The Robo Advisor: Financial Advisor Friend or Foe?
In 1980, Bill Gates predicted there would eventually be “a computer on every desk and in every home,” while many skeptics greeted his look into the future with doubt and derision. In the year following this prophetic remark, the first children of the millennial generation would be born. Today, just 36 years later, not only is there nearly a computer on every desk and in every home, there is seemingly a “computer” in every pocket and every purse. There’s no question that society’s reliance on technology is here to stay.
A technological innovation that is currently upsetting the status quo in wealth management is the robo advisor. So far, robos have garnered about $50 billion in assets. That figure is expected to grow fairly quickly to an estimated $285 billion by 2017, but would still account for a small slice of the asset management industry. Even so, McKinsey & Co. has forecast that robo advisors could eventually expand to $13.5 trillion worth of assets, assuming that 25% of affluent households ($100,000 to $1 million in financial assets) and 10% of high-net-worth individuals (more than $1 million in assets) choose automated investment advice.
The first robo advisors were designed to attract investment dollars directly from the public, which was understandably perceived as a threat to financial advisors. But today, a growing number of B2B robo platforms are customized specifically for advisors who want to scale their practices and provide the option of a more streamlined — and less expensive — level of service to their clients.
What Robos Have to Offer
Robo advisors are programmed to place trades, rebalance portfolios, generate reports, and perform other asset management tasks automatically using advanced algorithms, without the regular participation of a human financial advisor. The investor fills out a basic online questionnaire designed to ascertain his or her risk tolerance and investment goals. The software builds portfolios with a mix of assets that should be appropriate for the client’s stated short- and long-term financial goals, such as saving for a home purchase, a child’s college expenses, or retirement.
The recommended allocations, available strategies, and various other features may differ significantly from one platform to another. Some hybrid services allow clients to consult with a human advisor on occasion.
Not surprising, robo advisors can manage investment assets for much less than the fee structure charged by most human advisors, which is typically 1.0% or more of assets under management (AUM). Robo fees generally range from 0.15% to 0.5% of AUM, and investors can get started with as little as $500. To achieve low costs, robo portfolios typically comprise ETFs that track market indexes.
Beyond the potential cost savings, some advantages for investors include tax efficiency and objective advice — free of the potential biases and conflicts of interests that can influence human decisions. And yet, there may be risks associated with passively managed investments (including ETFs) that are not fully understood. Another concern is that today’s robo advisors have never been tested in times of economic stress and significant market fluctuations, when frightened and/or inexperienced investors might abandon their investment strategies without a human voice to guide them.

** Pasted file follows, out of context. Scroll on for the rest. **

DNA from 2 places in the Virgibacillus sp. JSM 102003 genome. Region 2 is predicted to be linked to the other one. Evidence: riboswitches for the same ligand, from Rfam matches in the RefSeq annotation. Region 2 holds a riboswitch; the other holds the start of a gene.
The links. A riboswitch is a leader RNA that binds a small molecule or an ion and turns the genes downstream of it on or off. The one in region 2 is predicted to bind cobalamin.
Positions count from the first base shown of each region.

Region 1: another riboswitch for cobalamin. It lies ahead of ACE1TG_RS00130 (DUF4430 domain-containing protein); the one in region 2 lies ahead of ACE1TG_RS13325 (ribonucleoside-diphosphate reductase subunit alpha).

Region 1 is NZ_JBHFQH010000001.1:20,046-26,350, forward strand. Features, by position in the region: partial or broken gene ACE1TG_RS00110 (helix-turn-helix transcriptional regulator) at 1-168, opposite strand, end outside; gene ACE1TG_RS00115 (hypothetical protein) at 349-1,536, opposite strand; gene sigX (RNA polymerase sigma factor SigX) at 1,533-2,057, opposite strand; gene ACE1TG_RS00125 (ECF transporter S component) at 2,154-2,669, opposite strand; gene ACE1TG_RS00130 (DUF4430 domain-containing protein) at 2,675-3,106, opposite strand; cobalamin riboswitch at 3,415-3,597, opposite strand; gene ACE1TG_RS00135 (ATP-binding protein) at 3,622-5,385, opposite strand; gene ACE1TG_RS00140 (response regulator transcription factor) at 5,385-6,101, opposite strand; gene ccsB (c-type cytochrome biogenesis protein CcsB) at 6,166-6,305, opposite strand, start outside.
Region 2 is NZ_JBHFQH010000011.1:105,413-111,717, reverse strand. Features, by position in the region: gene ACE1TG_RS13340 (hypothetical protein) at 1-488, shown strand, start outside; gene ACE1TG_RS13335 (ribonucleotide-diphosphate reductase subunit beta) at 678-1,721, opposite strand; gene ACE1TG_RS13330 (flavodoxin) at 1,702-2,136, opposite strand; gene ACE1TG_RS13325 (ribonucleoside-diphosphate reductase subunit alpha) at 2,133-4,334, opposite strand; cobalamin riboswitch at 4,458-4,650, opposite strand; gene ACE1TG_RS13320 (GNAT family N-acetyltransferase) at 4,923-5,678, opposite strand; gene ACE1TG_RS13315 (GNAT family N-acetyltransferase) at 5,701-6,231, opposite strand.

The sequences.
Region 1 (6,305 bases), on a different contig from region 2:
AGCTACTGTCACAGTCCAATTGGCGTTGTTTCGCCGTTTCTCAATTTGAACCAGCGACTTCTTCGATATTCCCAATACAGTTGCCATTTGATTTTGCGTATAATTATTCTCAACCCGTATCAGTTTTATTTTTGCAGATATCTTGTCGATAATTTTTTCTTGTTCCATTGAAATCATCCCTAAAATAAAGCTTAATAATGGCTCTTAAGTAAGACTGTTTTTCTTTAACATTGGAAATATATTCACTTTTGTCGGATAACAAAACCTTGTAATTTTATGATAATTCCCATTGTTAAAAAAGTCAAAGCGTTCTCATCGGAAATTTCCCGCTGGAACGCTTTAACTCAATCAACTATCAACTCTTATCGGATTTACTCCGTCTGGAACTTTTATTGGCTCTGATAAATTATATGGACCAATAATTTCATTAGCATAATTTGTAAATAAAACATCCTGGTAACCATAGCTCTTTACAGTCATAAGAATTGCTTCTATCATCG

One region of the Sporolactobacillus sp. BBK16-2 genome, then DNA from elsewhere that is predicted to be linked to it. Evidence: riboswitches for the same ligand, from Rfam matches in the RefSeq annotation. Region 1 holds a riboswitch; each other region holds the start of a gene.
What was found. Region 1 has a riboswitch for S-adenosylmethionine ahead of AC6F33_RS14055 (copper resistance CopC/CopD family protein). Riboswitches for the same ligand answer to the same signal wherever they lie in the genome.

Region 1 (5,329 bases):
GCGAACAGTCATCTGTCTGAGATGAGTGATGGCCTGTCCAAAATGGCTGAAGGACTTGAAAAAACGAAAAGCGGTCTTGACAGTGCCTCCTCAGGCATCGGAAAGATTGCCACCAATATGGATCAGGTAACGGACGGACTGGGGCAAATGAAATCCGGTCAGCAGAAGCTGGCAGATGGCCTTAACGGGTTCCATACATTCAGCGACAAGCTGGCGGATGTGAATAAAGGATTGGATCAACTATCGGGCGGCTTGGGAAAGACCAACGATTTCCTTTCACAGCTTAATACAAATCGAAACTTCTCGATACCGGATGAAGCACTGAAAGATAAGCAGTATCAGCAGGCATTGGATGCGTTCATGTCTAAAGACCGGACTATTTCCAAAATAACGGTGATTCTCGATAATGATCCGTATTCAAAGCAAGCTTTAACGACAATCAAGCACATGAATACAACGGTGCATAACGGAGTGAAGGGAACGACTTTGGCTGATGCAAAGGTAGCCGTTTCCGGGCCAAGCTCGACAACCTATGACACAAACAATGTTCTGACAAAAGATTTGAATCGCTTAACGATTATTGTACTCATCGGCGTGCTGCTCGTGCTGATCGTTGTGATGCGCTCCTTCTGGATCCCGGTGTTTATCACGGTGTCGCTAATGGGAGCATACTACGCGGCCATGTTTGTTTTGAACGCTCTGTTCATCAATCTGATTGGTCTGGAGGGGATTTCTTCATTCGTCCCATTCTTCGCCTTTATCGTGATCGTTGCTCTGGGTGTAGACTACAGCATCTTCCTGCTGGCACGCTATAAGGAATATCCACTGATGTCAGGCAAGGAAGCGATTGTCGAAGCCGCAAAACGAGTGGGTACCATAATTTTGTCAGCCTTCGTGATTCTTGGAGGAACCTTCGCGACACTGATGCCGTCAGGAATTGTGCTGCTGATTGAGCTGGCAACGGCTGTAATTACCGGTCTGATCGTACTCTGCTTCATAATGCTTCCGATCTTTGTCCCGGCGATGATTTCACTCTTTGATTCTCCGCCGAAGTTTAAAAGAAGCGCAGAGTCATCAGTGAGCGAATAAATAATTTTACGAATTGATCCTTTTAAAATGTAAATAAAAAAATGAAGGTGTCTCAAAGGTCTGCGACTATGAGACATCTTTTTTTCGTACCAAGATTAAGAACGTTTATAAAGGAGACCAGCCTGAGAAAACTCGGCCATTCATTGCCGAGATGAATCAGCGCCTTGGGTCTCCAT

The Future of Financial Advice
In fact, many financial services firms and broker-dealers have purchased or partnered with various robo platforms in the past year, believing that those who join forces will be in a better position to profit from some inevitable demographic and regulatory changes.
First, a projected $30 trillion transfer of wealth from traditional baby boomer investors to tech-savvy younger family members, including millennials, has already started. Plenty of market research and plain common sense suggest that employing cutting-edge technology is critical for developing and fostering relationships with millennial consumers who are used to managing every aspect of their lives on electronic devices.
The U.S. Department of Labor’s new fiduciary rule may also provide growth opportunities for low-cost automated investment platforms. The higher standard required for retirement account advice could make it more difficult for some advisors to continue working on a commission basis. A shift to fee-based accounts may drive up the cost of traditional financial advice to a point where it is out of reach for some investors with small IRA or qualified plan balances. Some firms may decide not to service small accounts based on these higher costs and liabilities.
Adopting an automated platform that fits the firm’s business model and investment style could allow an advisor to manage smaller accounts at a lower cost, and then transition these clients into a comprehensive practice (providing tailored, face-to-face advice) as they accumulate wealth and their needs become more complex.
Many clients appreciate a personal relationship with an advisor who understands their concerns and keeps them better informed, and these investors are more likely to believe that professional advice is worth the fee. If used strategically, a digital investment platform could help advisors increase their assets under management, partly by freeing up more time to build trusted relationships and focus on client needs.